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Ceuta and Melilla are two small enclaves on the coast of Morocco. Despite seemingly being a part of Morocco, they actually belong to Spain. For a variety of factors, including their pleasant climate, duty-free ports, strong economies, modern facilities, and beneficial tax laws, both are potentially superior retirement havens.

Ceuta is a city and seaport in northwest Africa, located on the Strait of Gibraltar. Bordered by Morocco, the city is an enclave of Spain and is governed as part of Cadiz province in Spain. Ceuta is situated on the site of ancient Abila, which is thought by scholars to be one of the two Pillars of Hercules. Positioned on a headland consisting of seven peaks, the city lies at the end of a narrow isthmus. Its total area is about nine square miles (about 23 square kilometres).

Melilla is located slightly more than 150 nautical miles east of Ceuta and stands on a large cape which extends some 15 miles out from the coast. The area of Melilla is about 4 square miles (about 10 square kilometres). Melilla is administered by the Spanish province of Malaga.

The cities enjoy a mild Mediterranean subtropical climate. Winter is the rainy season while summer tends to be dry.

Ceuta and Melilla have about 80,000 residents each. Close to 80% of the residents are Spanish, with much of the rest being Moroccan. Residents of Indian descent comprise about 1% of the population. Most of the Spanish residents adhere to the Roman Catholic faith while most of the Moroccans are Muslim. Both Spanish and Moroccan are widely spoken, however, Spanish is the predominate language of business and government.

Because both cities have excellent seaports -- though Ceuta's port is built around a natural harbor and is larger than Melilla's -- recreational pleasure craft that ply the Mediterranean call the ports home. Ceuta's port, especially, is often filled with pleasure craft.

Ceuta and Melilla have a long history. Both cities date their original establishment to the Phoenicians, the sailors and merchants of the ancient Mediterranean.

Ceuta later became the site of a Carthaginian settlement, which was taken over eventually by the Romans. In the 5th century the city was captured by the Vandals, who in time lost it to Byzantium. After that the Visigoths, Arabs, Portuguese, and finally the Spanish in 1580 seized control. Since that time, except for a period from 1694 to 1720 when the Moors gained control, the enclave has remained a jurisdiction of Spain.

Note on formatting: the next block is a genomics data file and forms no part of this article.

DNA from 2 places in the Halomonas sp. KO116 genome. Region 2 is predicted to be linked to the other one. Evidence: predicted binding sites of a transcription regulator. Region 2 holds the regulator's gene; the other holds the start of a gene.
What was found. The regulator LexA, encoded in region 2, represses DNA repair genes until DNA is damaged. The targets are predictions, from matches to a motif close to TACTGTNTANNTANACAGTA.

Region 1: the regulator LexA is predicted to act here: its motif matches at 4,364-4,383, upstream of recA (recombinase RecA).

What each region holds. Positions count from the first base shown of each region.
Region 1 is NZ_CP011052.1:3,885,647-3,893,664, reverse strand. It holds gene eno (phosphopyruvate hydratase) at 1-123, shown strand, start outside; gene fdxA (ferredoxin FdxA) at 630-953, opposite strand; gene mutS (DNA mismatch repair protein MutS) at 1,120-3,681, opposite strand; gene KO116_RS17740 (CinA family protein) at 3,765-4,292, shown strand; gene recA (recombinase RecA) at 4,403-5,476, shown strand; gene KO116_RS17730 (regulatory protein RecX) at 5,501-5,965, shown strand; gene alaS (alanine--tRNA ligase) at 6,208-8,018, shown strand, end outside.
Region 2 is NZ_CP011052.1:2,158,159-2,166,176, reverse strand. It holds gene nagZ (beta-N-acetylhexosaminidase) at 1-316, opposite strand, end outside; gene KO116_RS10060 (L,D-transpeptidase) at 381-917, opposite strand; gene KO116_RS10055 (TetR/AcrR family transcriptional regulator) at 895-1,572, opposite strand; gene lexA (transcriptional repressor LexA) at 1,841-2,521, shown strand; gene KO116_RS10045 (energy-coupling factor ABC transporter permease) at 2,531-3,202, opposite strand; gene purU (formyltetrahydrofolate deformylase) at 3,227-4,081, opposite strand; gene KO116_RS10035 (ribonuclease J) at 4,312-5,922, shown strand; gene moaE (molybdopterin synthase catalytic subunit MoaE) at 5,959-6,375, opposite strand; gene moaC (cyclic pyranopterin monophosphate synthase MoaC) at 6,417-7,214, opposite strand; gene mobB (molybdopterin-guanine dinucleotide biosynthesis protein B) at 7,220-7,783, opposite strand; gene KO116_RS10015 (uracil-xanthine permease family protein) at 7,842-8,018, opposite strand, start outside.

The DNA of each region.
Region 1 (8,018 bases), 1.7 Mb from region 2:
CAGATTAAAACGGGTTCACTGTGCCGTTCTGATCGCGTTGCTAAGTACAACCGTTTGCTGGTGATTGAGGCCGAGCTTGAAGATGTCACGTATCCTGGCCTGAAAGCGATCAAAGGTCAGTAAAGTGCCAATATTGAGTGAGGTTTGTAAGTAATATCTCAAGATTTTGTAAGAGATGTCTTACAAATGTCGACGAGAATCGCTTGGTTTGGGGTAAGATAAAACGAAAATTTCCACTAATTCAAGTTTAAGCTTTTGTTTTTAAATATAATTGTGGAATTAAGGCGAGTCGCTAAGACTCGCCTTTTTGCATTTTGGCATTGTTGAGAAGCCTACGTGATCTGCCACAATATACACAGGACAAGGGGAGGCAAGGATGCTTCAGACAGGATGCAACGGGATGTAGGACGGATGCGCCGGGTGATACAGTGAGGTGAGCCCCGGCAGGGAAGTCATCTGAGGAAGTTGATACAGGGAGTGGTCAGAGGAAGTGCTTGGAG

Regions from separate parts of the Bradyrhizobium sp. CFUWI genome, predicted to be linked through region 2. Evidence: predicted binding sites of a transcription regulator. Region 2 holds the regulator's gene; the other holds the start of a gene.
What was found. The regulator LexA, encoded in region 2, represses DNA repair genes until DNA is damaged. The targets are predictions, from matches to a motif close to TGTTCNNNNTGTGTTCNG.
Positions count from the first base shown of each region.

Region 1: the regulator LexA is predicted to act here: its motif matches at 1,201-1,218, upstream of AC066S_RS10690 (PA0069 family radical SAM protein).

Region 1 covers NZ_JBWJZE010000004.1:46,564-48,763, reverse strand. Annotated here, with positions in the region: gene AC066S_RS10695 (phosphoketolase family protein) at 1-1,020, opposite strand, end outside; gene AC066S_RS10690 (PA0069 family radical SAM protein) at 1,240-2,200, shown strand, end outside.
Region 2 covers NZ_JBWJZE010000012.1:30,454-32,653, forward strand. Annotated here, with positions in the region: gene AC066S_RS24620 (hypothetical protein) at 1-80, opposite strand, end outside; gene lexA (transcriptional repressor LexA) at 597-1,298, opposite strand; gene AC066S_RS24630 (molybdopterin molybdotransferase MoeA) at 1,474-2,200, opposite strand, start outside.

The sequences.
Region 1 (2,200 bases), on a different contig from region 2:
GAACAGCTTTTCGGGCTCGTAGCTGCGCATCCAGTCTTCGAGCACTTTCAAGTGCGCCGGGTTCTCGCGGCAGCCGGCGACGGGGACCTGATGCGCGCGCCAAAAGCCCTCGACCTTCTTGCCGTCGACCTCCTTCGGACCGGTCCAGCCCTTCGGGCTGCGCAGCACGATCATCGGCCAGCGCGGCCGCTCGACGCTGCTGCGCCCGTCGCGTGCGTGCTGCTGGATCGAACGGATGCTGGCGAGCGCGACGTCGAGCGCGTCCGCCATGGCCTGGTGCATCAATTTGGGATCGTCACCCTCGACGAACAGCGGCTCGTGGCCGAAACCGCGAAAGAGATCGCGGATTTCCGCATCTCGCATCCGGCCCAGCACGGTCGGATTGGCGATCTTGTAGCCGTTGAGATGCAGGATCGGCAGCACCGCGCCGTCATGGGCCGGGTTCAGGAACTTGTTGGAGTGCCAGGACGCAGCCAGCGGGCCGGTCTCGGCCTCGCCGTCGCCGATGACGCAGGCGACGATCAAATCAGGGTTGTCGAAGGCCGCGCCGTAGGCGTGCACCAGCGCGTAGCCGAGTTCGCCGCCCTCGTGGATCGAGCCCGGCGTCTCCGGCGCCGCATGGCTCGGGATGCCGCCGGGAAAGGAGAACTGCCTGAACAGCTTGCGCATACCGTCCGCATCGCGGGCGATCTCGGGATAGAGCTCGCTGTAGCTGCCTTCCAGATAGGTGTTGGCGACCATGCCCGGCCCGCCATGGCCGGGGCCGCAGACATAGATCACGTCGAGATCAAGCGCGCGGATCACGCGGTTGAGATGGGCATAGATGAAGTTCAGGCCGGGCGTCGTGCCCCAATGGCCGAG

Melilla's history is quite similar. It, too, was established by the Phoenicians, and subsequently was ruled by the Carthaginians, Romans, Byzantines, and various Berber dynasties until it was conquered by Spain in 1497.

Today, the cities have their own civil governments. Although they are officially considered to be a part of Spanish provinces, they enjoy a somewhat unique status. Each city has one deputy and two senators in the Spanish Parliament. Moreover, the provincial governments provide little actual governmental functions; the local administration of each city largely carries out the tasks of government. Ceuta and Melilla are, in a practical sense, separated from Spain by the Mediterranean Sea but also by their local administrations.

If there is a long-term concern over the stability of Ceuta and Melilla, it is that Morocco would like to negotiate control of the enclaves. However, Spain has little intention of giving up what it considers to be part of its territory and it appears that the status quo will remain.

While Melilla is smaller than Ceuta, and has a smaller port, these enclaves are both modern and prosperous. Because of its smaller size, smaller port, and the fact that its location does not allow it to take advantage of the sea traffic that plies the strait, Melilla is the less cosmopolitan of the two enclaves.

Ceuta, on the other hand, has a fine natural harbor, and its port is far busier than most of the ports of mainland Spain. The enclave's location at the busy strait gives it an advantage most cities envy. In addition, Ceuta is only an hour away from Algeciras, Spain by ferry. Because this is a shorter route than Tangiers, Morocco to Algeciras, Ceuta, for many, provides easier entry to Spain. Also important is Ceuta's designation as a duty-free port of entry for Spain. This designation has led to the proliferation of numerous shops selling countless items. Of course, all this results in a healthy, vigorous economy.

The easy access of each of the enclaves to Spain and the rest of Europe, their pleasant climate, and prosperity make Ceuta and Melilla attractive sites for those considering retirement, as well as those contemplating the establishment of a business.

Ceuta and Melilla both have appealing tax structures. Because the cities are Spanish, Spain's tax system applies, however, the taxes apply at only half the rate one would pay in Spain. Furthermore, residents of the enclaves enjoy the benefits of all Spanish double taxation treaties. It is also noteworthy that the enclaves are duty-free ports, there is no VAT (value added tax), and the cost of maintaining a residence is quite low compared to other retirement havens.

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